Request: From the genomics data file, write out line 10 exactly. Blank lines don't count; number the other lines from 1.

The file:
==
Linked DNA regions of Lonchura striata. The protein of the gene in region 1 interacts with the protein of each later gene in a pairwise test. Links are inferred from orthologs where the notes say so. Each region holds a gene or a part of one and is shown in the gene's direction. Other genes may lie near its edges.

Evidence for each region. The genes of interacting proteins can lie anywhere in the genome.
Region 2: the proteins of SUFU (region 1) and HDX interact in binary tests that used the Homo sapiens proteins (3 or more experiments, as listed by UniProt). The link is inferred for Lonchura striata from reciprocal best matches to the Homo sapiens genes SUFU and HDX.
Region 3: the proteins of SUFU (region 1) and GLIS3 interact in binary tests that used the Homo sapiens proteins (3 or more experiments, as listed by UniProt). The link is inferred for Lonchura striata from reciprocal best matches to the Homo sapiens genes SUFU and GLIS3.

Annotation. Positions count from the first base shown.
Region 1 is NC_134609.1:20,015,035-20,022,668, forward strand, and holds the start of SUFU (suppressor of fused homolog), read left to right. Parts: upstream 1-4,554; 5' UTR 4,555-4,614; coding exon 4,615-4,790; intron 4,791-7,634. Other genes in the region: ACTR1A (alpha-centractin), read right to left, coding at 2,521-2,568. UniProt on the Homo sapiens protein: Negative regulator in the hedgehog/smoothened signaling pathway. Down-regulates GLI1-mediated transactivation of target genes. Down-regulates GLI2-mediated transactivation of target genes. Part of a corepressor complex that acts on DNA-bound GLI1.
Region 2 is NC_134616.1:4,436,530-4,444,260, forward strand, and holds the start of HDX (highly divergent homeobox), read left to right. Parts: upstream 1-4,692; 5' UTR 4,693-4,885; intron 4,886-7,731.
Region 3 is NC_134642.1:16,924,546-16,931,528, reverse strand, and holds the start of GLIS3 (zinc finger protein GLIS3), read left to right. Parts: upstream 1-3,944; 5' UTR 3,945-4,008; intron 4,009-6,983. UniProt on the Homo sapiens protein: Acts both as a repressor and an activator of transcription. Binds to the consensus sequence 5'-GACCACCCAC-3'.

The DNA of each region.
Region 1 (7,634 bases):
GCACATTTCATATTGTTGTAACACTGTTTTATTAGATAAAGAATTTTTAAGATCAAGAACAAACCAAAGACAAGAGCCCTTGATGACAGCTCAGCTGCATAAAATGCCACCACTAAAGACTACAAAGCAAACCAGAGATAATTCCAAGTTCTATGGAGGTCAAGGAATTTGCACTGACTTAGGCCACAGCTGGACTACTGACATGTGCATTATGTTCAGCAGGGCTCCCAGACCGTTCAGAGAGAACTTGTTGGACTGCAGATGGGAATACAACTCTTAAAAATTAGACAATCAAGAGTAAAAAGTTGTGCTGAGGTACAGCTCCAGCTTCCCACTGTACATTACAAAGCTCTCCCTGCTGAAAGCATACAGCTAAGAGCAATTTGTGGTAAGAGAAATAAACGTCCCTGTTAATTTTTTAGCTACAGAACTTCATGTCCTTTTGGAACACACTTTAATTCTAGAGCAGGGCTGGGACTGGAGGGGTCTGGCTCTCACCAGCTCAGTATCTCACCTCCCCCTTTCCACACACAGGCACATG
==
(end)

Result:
Region 1 (7,634 bases):